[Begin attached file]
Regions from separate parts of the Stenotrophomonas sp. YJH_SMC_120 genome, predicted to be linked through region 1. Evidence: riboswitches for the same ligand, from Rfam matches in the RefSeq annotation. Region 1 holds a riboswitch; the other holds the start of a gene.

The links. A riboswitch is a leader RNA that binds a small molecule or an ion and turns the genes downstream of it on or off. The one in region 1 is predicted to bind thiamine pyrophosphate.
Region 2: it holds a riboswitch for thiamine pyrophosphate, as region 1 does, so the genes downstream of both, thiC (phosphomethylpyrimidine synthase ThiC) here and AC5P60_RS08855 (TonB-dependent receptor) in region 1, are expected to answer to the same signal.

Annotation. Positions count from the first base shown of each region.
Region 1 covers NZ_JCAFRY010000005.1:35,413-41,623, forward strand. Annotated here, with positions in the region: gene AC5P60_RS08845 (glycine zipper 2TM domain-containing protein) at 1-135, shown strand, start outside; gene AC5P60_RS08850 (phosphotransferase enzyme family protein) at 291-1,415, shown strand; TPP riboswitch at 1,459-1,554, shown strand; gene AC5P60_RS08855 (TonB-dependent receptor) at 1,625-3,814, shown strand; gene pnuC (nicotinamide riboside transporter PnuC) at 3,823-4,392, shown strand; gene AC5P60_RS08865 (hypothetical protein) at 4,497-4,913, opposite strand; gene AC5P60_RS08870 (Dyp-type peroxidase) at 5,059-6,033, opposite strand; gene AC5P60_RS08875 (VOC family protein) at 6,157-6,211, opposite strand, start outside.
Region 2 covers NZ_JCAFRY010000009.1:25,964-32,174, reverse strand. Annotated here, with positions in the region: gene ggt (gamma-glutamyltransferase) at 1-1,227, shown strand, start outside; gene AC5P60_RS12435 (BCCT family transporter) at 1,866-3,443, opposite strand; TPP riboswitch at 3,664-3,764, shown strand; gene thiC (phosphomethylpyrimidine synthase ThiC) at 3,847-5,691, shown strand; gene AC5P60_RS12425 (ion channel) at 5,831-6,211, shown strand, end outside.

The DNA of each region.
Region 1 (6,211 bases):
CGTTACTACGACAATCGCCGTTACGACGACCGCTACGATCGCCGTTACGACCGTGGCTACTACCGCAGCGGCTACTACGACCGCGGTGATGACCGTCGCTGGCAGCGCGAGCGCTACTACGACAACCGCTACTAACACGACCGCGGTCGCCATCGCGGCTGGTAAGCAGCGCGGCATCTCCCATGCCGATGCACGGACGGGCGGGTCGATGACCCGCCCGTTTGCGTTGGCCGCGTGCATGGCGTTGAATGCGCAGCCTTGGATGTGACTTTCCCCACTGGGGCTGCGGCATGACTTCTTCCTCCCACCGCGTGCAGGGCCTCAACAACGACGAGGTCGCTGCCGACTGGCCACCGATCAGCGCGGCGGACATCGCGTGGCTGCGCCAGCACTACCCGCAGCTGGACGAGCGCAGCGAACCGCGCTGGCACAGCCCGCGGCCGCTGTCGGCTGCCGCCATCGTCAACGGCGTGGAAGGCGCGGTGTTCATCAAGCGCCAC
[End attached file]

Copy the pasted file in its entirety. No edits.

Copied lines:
Regions from separate parts of the Stenotrophomonas sp. YJH_SMC_120 genome, predicted to be linked through region 1. Evidence: riboswitches for the same ligand, from Rfam matches in the RefSeq annotation. Region 1 holds a riboswitch; the other holds the start of a gene.

The links. A riboswitch is a leader RNA that binds a small molecule or an ion and turns the genes downstream of it on or off. The one in region 1 is predicted to bind thiamine pyrophosphate.
Region 2: it holds a riboswitch for thiamine pyrophosphate, as region 1 does, so the genes downstream of both, thiC (phosphomethylpyrimidine synthase ThiC) here and AC5P60_RS08855 (TonB-dependent receptor) in region 1, are expected to answer to the same signal.

Annotation. Positions count from the first base shown of each region.
Region 1 covers NZ_JCAFRY010000005.1:35,413-41,623, forward strand. Annotated here, with positions in the region: gene AC5P60_RS08845 (glycine zipper 2TM domain-containing protein) at 1-135, shown strand, start outside; gene AC5P60_RS08850 (phosphotransferase enzyme family protein) at 291-1,415, shown strand; TPP riboswitch at 1,459-1,554, shown strand; gene AC5P60_RS08855 (TonB-dependent receptor) at 1,625-3,814, shown strand; gene pnuC (nicotinamide riboside transporter PnuC) at 3,823-4,392, shown strand; gene AC5P60_RS08865 (hypothetical protein) at 4,497-4,913, opposite strand; gene AC5P60_RS08870 (Dyp-type peroxidase) at 5,059-6,033, opposite strand; gene AC5P60_RS08875 (VOC family protein) at 6,157-6,211, opposite strand, start outside.
Region 2 covers NZ_JCAFRY010000009.1:25,964-32,174, reverse strand. Annotated here, with positions in the region: gene ggt (gamma-glutamyltransferase) at 1-1,227, shown strand, start outside; gene AC5P60_RS12435 (BCCT family transporter) at 1,866-3,443, opposite strand; TPP riboswitch at 3,664-3,764, shown strand; gene thiC (phosphomethylpyrimidine synthase ThiC) at 3,847-5,691, shown strand; gene AC5P60_RS12425 (ion channel) at 5,831-6,211, shown strand, end outside.

The DNA of each region.
Region 1 (6,211 bases):
CGTTACTACGACAATCGCCGTTACGACGACCGCTACGATCGCCGTTACGACCGTGGCTACTACCGCAGCGGCTACTACGACCGCGGTGATGACCGTCGCTGGCAGCGCGAGCGCTACTACGACAACCGCTACTAACACGACCGCGGTCGCCATCGCGGCTGGTAAGCAGCGCGGCATCTCCCATGCCGATGCACGGACGGGCGGGTCGATGACCCGCCCGTTTGCGTTGGCCGCGTGCATGGCGTTGAATGCGCAGCCTTGGATGTGACTTTCCCCACTGGGGCTGCGGCATGACTTCTTCCTCCCACCGCGTGCAGGGCCTCAACAACGACGAGGTCGCTGCCGACTGGCCACCGATCAGCGCGGCGGACATCGCGTGGCTGCGCCAGCACTACCCGCAGCTGGACGAGCGCAGCGAACCGCGCTGGCACAGCCCGCGGCCGCTGTCGGCTGCCGCCATCGTCAACGGCGTGGAAGGCGCGGTGTTCATCAAGCGCCAC